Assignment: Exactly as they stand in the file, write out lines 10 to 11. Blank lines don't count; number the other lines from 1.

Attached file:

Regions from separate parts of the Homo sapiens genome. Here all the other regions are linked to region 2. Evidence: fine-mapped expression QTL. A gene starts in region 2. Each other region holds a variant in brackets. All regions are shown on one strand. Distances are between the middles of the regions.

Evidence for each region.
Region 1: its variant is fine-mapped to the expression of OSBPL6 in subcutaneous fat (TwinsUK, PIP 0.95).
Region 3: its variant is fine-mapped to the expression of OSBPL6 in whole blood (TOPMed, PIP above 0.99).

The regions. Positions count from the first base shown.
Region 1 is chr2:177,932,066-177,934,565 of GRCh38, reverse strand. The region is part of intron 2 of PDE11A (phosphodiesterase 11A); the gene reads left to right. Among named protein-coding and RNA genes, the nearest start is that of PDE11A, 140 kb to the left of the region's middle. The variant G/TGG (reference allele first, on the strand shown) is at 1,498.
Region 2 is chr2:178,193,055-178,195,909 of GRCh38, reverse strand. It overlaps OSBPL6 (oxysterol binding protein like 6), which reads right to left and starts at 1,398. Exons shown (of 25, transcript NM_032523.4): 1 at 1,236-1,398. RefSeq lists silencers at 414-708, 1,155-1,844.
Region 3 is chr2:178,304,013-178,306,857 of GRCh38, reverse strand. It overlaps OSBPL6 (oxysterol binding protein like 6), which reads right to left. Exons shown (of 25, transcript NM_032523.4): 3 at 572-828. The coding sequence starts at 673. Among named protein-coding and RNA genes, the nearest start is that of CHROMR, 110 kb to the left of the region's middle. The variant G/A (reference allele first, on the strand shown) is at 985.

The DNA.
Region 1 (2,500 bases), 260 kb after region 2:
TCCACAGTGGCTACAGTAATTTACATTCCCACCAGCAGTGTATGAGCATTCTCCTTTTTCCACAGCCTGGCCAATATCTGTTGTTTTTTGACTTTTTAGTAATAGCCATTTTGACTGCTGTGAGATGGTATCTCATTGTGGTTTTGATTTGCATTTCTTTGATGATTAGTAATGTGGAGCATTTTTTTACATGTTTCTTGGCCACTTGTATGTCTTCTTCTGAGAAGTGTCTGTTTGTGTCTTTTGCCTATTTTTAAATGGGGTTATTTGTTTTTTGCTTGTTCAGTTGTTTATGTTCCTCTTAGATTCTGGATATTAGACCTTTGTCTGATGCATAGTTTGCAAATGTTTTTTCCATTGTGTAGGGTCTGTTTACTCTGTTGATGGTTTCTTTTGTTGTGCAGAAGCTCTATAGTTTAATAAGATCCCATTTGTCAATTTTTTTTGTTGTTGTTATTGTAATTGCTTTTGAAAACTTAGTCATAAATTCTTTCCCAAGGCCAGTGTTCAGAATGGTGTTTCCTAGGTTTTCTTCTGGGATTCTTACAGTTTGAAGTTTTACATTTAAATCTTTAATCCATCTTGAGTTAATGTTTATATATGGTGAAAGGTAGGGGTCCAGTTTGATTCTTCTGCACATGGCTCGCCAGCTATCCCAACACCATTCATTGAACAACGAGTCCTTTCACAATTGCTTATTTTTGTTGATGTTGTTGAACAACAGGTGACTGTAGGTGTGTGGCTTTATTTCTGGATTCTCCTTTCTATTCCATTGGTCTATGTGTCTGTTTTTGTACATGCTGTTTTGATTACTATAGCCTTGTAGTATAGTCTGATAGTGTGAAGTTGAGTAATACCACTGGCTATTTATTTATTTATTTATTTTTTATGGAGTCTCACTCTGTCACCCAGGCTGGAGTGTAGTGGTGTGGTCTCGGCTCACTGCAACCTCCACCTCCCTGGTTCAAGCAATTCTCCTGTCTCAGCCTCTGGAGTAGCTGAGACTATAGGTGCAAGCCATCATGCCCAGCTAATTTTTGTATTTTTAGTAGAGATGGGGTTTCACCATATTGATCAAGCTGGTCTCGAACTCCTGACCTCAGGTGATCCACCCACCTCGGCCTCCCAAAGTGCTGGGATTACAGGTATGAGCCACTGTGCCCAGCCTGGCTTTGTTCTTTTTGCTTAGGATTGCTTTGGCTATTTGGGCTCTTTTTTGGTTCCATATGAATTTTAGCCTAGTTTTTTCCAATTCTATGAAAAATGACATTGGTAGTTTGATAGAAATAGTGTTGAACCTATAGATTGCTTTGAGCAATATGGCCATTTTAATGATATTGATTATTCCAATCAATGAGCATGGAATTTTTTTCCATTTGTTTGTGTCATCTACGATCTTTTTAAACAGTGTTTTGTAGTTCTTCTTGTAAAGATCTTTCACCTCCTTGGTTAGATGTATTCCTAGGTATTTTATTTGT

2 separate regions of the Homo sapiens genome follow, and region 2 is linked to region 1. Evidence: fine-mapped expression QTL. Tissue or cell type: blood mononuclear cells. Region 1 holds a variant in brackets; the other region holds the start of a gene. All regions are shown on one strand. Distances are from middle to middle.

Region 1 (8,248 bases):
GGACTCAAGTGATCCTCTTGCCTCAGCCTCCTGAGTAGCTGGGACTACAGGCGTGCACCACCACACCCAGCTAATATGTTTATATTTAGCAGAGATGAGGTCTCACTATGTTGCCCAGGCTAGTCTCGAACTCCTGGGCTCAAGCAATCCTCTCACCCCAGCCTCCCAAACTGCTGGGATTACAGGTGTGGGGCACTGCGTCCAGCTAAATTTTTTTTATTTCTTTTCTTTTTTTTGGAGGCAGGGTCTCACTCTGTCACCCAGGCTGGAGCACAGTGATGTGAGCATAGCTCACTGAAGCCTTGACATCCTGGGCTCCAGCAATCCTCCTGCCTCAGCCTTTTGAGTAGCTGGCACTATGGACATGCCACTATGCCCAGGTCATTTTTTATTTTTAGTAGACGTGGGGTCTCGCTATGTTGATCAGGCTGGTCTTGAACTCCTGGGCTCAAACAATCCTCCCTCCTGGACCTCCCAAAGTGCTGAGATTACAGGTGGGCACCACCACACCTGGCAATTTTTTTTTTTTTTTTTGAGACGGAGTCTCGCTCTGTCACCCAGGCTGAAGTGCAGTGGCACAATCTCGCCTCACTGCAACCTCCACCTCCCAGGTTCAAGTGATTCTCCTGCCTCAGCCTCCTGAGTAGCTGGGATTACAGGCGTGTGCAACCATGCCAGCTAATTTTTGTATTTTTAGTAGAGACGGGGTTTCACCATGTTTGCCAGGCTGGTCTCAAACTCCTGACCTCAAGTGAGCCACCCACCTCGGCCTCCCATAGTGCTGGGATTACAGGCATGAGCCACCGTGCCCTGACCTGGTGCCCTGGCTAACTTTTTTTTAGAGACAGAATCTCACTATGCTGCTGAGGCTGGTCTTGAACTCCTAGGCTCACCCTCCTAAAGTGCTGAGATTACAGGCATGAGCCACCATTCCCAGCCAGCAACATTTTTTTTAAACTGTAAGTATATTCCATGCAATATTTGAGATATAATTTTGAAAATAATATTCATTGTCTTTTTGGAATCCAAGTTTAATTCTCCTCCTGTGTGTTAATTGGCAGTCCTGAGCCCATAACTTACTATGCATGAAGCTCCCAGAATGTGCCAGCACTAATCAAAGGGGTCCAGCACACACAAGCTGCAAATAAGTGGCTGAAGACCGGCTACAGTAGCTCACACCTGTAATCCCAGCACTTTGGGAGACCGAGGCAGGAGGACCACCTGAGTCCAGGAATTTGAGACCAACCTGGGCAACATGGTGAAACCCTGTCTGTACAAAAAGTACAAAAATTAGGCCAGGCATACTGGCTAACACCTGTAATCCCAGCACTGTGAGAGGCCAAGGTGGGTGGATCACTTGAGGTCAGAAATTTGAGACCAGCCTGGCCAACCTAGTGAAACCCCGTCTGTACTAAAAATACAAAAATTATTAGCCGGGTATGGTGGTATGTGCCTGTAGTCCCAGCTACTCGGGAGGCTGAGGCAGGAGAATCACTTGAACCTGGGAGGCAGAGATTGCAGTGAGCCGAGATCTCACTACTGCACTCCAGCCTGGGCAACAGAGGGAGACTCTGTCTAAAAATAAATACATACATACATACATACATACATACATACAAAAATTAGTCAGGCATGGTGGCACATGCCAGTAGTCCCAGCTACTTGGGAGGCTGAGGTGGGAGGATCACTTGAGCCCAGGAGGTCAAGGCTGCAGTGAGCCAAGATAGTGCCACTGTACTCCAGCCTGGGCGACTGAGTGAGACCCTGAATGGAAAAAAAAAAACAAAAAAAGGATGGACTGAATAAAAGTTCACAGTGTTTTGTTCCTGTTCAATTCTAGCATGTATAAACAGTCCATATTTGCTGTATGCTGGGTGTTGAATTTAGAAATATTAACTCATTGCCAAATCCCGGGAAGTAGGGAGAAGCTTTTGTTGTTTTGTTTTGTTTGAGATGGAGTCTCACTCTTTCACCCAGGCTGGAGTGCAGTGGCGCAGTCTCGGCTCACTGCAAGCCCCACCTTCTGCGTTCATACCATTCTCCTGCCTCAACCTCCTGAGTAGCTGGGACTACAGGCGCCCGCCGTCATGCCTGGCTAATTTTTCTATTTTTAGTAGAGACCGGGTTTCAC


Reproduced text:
Region 1 (2,500 bases), 260 kb after region 2:
TCCACAGTGGCTACAGTAATTTACATTCCCACCAGCAGTGTATGAGCATTCTCCTTTTTCCACAGCCTGGCCAATATCTGTTGTTTTTTGACTTTTTAGTAATAGCCATTTTGACTGCTGTGAGATGGTATCTCATTGTGGTTTTGATTTGCATTTCTTTGATGATTAGTAATGTGGAGCATTTTTTTACATGTTTCTTGGCCACTTGTATGTCTTCTTCTGAGAAGTGTCTGTTTGTGTCTTTTGCCTATTTTTAAATGGGGTTATTTGTTTTTTGCTTGTTCAGTTGTTTATGTTCCTCTTAGATTCTGGATATTAGACCTTTGTCTGATGCATAGTTTGCAAATGTTTTTTCCATTGTGTAGGGTCTGTTTACTCTGTTGATGGTTTCTTTTGTTGTGCAGAAGCTCTATAGTTTAATAAGATCCCATTTGTCAATTTTTTTTGTTGTTGTTATTGTAATTGCTTTTGAAAACTTAGTCATAAATTCTTTCCCAAGGCCAGTGTTCAGAATGGTGTTTCCTAGGTTTTCTTCTGGGATTCTTACAGTTTGAAGTTTTACATTTAAATCTTTAATCCATCTTGAGTTAATGTTTATATATGGTGAAAGGTAGGGGTCCAGTTTGATTCTTCTGCACATGGCTCGCCAGCTATCCCAACACCATTCATTGAACAACGAGTCCTTTCACAATTGCTTATTTTTGTTGATGTTGTTGAACAACAGGTGACTGTAGGTGTGTGGCTTTATTTCTGGATTCTCCTTTCTATTCCATTGGTCTATGTGTCTGTTTTTGTACATGCTGTTTTGATTACTATAGCCTTGTAGTATAGTCTGATAGTGTGAAGTTGAGTAATACCACTGGCTATTTATTTATTTATTTATTTTTTATGGAGTCTCACTCTGTCACCCAGGCTGGAGTGTAGTGGTGTGGTCTCGGCTCACTGCAACCTCCACCTCCCTGGTTCAAGCAATTCTCCTGTCTCAGCCTCTGGAGTAGCTGAGACTATAGGTGCAAGCCATCATGCCCAGCTAATTTTTGTATTTTTAGTAGAGATGGGGTTTCACCATATTGATCAAGCTGGTCTCGAACTCCTGACCTCAGGTGATCCACCCACCTCGGCCTCCCAAAGTGCTGGGATTACAGGTATGAGCCACTGTGCCCAGCCTGGCTTTGTTCTTTTTGCTTAGGATTGCTTTGGCTATTTGGGCTCTTTTTTGGTTCCATATGAATTTTAGCCTAGTTTTTTCCAATTCTATGAAAAATGACATTGGTAGTTTGATAGAAATAGTGTTGAACCTATAGATTGCTTTGAGCAATATGGCCATTTTAATGATATTGATTATTCCAATCAATGAGCATGGAATTTTTTTCCATTTGTTTGTGTCATCTACGATCTTTTTAAACAGTGTTTTGTAGTTCTTCTTGTAAAGATCTTTCACCTCCTTGGTTAGATGTATTCCTAGGTATTTTATTTGT